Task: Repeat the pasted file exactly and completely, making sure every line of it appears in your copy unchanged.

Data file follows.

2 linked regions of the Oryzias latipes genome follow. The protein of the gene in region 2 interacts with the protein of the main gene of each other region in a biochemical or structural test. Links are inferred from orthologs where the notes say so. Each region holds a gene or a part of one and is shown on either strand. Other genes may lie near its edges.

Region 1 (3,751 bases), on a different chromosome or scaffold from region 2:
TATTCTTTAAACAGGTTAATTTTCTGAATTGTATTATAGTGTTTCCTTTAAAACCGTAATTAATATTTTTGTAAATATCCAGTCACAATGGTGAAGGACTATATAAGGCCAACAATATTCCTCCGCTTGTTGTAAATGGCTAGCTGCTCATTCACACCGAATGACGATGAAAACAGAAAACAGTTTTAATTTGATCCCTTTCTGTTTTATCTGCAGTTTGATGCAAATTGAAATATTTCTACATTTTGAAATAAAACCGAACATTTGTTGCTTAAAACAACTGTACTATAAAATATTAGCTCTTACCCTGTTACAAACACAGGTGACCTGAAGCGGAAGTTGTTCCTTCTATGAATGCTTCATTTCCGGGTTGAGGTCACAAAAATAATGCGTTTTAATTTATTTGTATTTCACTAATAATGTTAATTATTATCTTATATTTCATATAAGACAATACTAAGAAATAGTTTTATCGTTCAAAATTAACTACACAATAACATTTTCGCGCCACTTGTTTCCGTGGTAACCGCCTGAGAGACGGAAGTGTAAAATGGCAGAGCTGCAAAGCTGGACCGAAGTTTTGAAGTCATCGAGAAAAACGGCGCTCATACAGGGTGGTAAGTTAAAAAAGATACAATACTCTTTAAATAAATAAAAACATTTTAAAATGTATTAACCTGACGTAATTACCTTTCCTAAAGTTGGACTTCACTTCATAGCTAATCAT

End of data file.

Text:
2 linked regions of the Oryzias latipes genome follow. The protein of the gene in region 2 interacts with the protein of the main gene of each other region in a biochemical or structural test. Links are inferred from orthologs where the notes say so. Each region holds a gene or a part of one and is shown on either strand. Other genes may lie near its edges.

Region 1 (3,751 bases), on a different chromosome or scaffold from region 2:
TATTCTTTAAACAGGTTAATTTTCTGAATTGTATTATAGTGTTTCCTTTAAAACCGTAATTAATATTTTTGTAAATATCCAGTCACAATGGTGAAGGACTATATAAGGCCAACAATATTCCTCCGCTTGTTGTAAATGGCTAGCTGCTCATTCACACCGAATGACGATGAAAACAGAAAACAGTTTTAATTTGATCCCTTTCTGTTTTATCTGCAGTTTGATGCAAATTGAAATATTTCTACATTTTGAAATAAAACCGAACATTTGTTGCTTAAAACAACTGTACTATAAAATATTAGCTCTTACCCTGTTACAAACACAGGTGACCTGAAGCGGAAGTTGTTCCTTCTATGAATGCTTCATTTCCGGGTTGAGGTCACAAAAATAATGCGTTTTAATTTATTTGTATTTCACTAATAATGTTAATTATTATCTTATATTTCATATAAGACAATACTAAGAAATAGTTTTATCGTTCAAAATTAACTACACAATAACATTTTCGCGCCACTTGTTTCCGTGGTAACCGCCTGAGAGACGGAAGTGTAAAATGGCAGAGCTGCAAAGCTGGACCGAAGTTTTGAAGTCATCGAGAAAAACGGCGCTCATACAGGGTGGTAAGTTAAAAAAGATACAATACTCTTTAAATAAATAAAAACATTTTAAAATGTATTAACCTGACGTAATTACCTTTCCTAAAGTTGGACTTCACTTCATAGCTAATCAT